Commercial wind farms off the N.C. coast will likely have little effect on birds, bats, fish and most marine mammals, noted a federal assessment of the possible environmental and social effects of developing wind energy off the coast.
The assessment, a giant step forward in the long process of developing offshore wind energy, was released a few weeks ago by Bureau of Ocean Energy Management, or BOEM, the federal agency that regulates offshore energy development beyond the states’ three-mile limit.
The 300-page assessment supports the potential lease sale of about 200 square miles in three areas of the N.C. coast: one off Kitty Hawk and two off Cape Fear near Wilmington. No wind farms have yet been built in U.S. waters.
BOEM will hold three public hearings this week on the assessment. The first is today at the Hilton Garden Inn in Kitty Hawk. Others are scheduled for Wednesday at the Coastline Conference and Event Center in Wilmington and Thursday at the South Brunswick Islands Center in Carolina Shores. All hearings begin at 5 p.m.
The three areas are all that’s left of the more than 2,800 square miles of N.C. coastal waters that BOEM and a task force of federal officials and state and local leaders began studying three years ago for wind development. Most areas were eliminated to protect important viewsheds, sensitive habitats and resources or to minimize conflicts with other activities such as military operations, shipping and fishing.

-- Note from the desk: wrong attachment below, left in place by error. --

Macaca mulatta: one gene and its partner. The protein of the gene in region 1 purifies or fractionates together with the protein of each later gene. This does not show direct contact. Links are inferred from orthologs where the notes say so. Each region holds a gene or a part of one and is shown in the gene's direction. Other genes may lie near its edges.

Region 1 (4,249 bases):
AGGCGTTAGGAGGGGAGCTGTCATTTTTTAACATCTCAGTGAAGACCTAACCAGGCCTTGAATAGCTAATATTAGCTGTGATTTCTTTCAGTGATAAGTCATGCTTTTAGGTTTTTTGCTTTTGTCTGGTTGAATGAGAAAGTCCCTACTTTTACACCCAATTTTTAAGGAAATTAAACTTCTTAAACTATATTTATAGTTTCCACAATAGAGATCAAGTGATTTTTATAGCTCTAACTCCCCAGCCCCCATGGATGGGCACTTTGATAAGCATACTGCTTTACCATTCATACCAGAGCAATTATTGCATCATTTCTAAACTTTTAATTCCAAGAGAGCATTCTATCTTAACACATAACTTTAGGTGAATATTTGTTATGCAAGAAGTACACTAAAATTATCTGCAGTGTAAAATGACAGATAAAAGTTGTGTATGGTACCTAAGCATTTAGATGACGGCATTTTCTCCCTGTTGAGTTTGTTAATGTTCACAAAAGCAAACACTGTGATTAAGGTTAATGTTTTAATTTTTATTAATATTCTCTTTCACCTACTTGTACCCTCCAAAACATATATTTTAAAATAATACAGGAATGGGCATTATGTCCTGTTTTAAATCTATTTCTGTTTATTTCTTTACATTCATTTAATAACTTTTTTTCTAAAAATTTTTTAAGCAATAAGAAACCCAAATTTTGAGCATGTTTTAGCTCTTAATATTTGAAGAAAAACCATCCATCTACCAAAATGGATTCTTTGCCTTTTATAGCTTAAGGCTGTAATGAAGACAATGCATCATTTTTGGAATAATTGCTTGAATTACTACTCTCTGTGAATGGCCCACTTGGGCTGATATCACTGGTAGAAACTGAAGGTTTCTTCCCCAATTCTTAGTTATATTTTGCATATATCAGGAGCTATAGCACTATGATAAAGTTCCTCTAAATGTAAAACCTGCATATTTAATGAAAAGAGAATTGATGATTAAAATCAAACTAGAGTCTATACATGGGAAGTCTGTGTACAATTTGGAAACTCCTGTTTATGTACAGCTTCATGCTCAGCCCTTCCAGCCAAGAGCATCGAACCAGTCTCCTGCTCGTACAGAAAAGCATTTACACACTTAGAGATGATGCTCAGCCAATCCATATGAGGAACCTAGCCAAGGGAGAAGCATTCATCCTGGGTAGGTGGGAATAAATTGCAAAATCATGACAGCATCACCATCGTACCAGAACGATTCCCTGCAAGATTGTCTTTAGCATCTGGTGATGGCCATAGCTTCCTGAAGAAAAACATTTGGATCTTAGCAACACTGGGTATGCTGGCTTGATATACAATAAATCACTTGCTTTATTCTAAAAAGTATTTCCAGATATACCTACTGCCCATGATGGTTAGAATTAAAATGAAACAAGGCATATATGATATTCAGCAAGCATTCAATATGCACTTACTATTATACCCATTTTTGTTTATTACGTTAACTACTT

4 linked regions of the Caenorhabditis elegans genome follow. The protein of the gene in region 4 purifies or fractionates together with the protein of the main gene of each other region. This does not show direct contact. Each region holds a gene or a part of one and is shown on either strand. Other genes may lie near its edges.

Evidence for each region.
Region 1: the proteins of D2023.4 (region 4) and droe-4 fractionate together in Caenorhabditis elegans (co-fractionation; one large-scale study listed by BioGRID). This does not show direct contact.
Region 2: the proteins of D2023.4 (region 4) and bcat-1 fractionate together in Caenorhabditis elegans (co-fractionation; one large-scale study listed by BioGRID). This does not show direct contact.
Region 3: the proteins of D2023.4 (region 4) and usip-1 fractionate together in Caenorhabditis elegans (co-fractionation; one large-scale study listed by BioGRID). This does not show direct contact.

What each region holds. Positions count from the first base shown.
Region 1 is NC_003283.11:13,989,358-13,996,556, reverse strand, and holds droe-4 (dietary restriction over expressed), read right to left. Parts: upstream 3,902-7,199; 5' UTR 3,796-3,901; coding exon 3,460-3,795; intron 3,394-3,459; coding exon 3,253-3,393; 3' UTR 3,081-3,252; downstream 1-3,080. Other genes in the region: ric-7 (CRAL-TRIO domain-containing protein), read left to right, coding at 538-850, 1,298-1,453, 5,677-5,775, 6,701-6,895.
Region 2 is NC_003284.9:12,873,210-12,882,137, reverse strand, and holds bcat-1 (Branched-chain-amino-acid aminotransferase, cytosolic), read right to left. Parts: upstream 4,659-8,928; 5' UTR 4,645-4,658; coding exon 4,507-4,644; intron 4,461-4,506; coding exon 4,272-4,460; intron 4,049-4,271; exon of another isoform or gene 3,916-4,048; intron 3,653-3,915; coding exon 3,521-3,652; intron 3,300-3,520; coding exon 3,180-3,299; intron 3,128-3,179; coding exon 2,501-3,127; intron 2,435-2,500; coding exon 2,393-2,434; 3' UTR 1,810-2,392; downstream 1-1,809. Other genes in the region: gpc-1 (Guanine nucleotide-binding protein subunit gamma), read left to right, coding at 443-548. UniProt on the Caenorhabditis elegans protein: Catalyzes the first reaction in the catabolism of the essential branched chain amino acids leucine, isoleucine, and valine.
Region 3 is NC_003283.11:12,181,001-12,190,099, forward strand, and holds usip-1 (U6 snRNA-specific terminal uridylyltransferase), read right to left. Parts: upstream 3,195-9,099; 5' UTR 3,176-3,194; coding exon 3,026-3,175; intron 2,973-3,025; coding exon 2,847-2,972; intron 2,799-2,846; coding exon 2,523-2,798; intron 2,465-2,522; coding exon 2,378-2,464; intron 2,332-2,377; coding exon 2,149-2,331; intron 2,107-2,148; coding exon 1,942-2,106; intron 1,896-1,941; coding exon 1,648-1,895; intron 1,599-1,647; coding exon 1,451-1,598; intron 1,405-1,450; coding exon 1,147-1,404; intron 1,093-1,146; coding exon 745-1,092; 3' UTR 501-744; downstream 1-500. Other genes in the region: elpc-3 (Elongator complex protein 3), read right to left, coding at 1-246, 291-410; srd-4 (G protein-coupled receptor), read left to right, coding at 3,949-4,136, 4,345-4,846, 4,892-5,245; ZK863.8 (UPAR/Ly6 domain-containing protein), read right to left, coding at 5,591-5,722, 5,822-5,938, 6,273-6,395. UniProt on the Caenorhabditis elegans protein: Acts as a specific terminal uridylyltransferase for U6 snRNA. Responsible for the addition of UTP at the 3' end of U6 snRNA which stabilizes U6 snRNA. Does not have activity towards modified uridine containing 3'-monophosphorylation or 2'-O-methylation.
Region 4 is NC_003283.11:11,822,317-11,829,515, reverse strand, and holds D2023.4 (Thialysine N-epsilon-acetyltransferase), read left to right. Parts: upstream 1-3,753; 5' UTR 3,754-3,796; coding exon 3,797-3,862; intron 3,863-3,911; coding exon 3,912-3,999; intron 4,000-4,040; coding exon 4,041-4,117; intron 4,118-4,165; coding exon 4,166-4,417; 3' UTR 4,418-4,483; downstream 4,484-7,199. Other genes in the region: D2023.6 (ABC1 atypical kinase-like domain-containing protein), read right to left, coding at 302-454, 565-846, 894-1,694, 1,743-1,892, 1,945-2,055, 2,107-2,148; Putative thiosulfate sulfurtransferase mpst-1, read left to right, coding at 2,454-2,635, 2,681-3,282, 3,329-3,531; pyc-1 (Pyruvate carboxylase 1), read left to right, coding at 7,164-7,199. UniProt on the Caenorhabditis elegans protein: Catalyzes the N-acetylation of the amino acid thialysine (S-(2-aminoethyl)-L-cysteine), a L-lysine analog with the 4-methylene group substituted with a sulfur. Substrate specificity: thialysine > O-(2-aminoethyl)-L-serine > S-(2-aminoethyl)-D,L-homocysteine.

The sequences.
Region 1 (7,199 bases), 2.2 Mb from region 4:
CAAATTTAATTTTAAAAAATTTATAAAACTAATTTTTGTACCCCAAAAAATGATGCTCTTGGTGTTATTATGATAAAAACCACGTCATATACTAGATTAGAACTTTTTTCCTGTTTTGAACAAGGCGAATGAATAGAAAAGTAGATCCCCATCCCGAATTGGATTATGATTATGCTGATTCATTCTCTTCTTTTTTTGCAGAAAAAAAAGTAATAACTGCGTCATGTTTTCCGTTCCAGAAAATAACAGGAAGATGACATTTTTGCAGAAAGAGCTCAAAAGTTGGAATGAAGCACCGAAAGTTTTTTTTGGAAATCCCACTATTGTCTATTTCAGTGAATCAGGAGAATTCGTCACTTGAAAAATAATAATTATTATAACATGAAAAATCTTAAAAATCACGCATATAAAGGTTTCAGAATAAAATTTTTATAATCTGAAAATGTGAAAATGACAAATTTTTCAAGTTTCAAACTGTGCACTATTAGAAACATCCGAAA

After that winnowing, BOEM in 2012 announced possible lease sales for about 1,400 square miles in six areas off the coast. The environmental assessment further reduced the area after the Coast Guard and shipping interests voiced concerns about interference with some shipping lanes. At the mouth of Cape Fear River, the proposed lease areas designated as Wilmington West and Wilmington East are adjacent to some of the busiest shipping lanes in North Carolina, which led to some reduction in the size of the fields. Visual impacts also reduced the size of one area.